What is causing such controversy? A baby magazine cover of all things.

This is what one victim claims:

Mr Oakley said he was first made aware of a potential problem about two months ago when blood tests revealed "cells that shouldn't be there", which he says indicate he has early stages of the disease.

He said: "It's an early sign of cancer. The best I could actually get was that if we catch it early enough it is treatable.
Not ...

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Comments made on this blog are passionate and often inflammatory. Big Fat Blog went so far as to complain about a commenter to his employer.

Apparently, BFB was referring to this post where the comments were "lined with fat hatred":

While he might be stating a fact, I think a lot can be read into the tone of the post. After all, if he wanted ...

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Adding fuel to why there is/will be a physician shortage:

"In medical school I spent easily 80 hours/wk in classes or studying. I completed a preliminary year in general surgery the year before the 80 hour/wk work rule took effect. Not one week had less than 120 hours of hospital responsibilities; most were between 125 and 135 hours. Our general surgery residency program boasted a 100 percent divorce rate ...

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Sometimes, which leads to "managed law":

Defense attorneys we consulted told us that some malpractice carriers push them hard to cut legal costs. Should that worry you? You bet. When defense lawyers are squeezed, it's their clients who suffer, ending up with a second-rate defense and pressure to settle a possibly winnable case. Or, sometimes doctors end up in trial when they could - —and should - have settled.

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This non-concierge clinic offers amenities not commonly found:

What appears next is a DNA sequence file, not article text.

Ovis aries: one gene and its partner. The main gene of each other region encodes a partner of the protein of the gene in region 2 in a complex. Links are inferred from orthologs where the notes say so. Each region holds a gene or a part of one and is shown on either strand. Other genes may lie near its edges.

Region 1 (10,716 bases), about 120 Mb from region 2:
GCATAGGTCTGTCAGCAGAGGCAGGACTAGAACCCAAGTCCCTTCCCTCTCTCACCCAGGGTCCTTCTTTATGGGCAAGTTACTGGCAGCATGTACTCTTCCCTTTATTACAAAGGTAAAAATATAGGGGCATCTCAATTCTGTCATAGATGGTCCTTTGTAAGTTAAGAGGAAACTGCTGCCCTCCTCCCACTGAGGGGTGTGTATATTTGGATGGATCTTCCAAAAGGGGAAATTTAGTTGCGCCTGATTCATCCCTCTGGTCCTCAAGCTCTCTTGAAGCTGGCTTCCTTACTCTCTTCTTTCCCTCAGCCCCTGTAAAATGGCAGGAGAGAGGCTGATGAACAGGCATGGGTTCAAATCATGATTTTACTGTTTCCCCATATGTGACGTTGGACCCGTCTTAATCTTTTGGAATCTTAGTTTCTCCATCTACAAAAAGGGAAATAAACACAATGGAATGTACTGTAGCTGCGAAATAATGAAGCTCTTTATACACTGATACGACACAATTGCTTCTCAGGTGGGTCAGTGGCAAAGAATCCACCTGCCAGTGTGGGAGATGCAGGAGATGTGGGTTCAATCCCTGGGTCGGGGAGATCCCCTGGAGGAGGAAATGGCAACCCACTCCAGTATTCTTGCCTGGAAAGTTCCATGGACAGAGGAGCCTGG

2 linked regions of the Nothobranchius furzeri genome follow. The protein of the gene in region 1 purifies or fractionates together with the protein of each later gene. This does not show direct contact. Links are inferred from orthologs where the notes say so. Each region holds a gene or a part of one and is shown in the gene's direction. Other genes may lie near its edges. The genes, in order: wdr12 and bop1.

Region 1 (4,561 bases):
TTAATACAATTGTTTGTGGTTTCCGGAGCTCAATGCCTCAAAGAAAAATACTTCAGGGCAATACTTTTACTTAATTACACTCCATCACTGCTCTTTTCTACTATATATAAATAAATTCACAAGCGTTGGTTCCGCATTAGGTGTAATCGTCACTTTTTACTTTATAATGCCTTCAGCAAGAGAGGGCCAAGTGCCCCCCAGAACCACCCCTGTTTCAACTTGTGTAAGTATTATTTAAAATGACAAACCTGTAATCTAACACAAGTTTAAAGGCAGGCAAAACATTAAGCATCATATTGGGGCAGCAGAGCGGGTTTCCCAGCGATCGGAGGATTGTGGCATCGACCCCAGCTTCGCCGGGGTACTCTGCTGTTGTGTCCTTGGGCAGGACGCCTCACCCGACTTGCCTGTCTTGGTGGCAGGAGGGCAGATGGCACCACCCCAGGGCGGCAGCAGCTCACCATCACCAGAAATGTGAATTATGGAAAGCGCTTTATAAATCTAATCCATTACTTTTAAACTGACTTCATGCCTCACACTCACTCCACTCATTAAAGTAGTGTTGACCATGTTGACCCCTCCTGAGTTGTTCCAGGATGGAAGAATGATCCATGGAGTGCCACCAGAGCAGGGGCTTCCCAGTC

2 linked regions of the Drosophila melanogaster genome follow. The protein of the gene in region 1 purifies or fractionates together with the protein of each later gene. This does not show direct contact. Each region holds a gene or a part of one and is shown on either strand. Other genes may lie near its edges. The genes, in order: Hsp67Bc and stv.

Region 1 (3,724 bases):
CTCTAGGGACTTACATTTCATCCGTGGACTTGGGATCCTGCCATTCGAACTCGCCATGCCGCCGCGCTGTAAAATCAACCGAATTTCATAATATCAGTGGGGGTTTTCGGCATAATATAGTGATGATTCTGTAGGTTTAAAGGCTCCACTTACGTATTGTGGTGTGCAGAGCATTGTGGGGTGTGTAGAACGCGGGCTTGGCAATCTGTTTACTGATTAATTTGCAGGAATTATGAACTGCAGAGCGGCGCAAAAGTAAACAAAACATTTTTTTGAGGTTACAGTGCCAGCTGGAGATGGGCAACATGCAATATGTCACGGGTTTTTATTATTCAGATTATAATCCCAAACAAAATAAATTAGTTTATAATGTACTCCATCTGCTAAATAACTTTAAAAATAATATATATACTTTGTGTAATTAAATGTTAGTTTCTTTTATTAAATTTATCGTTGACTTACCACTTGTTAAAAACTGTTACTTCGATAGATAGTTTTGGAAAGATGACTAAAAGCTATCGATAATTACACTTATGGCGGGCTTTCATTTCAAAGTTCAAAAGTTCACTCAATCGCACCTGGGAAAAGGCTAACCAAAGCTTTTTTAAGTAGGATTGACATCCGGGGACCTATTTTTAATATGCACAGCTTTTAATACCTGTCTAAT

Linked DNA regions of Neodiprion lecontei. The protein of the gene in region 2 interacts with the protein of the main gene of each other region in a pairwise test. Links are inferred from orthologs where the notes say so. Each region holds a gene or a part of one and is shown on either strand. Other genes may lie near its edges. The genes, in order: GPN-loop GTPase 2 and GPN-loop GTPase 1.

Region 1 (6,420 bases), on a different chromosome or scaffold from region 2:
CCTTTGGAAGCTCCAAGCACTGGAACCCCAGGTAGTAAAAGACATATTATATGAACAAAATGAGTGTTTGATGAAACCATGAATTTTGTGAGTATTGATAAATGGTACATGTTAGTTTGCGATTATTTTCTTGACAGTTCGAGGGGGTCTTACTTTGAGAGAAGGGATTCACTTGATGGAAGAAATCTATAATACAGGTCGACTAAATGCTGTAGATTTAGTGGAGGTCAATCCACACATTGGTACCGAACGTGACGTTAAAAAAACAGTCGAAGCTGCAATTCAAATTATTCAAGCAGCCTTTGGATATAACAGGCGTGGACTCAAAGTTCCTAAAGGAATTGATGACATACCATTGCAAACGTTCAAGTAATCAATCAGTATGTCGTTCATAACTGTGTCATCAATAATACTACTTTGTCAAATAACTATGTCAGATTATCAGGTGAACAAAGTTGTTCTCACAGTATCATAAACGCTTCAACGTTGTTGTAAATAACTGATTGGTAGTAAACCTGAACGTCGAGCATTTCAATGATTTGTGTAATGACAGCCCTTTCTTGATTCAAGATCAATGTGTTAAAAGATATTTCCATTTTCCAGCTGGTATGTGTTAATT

"I love everything here," said Laurie Wheeler, who came with sons Justin, 10, and David, 12. The boys couldn't wait to play their favorite video game. Wheeler, if she wants, can check her e-mail in the patient library/computer room.

I would think that Canada can use another doctor. However, he's working in a warehouse, awaiting certification. Nice use of resources.

You're not alone, a physician directories often contain the wrong information.

Some are thinking that their legal strategy is paying off:

Lawyers on both sides agree that Merck's victories, and its stated strategy of trying every case rather than settling any, are discouraging plaintiffs with weaker claims. Already, lawyers for plaintiffs have recently withdrawn more than 300 federal suits, mainly after finding that their clients could not produce adequate evidence that they took the drug.

The answer should still be no, but the UK is having second thoughts:

The new draft maintains that doctors should not use their professional position to pursue relationships, but acknowledges that there might times when dating an ex-patient is permissible - something not covered by the 2001 guidelines.

Not vaccinating your kids is akin to child abuse: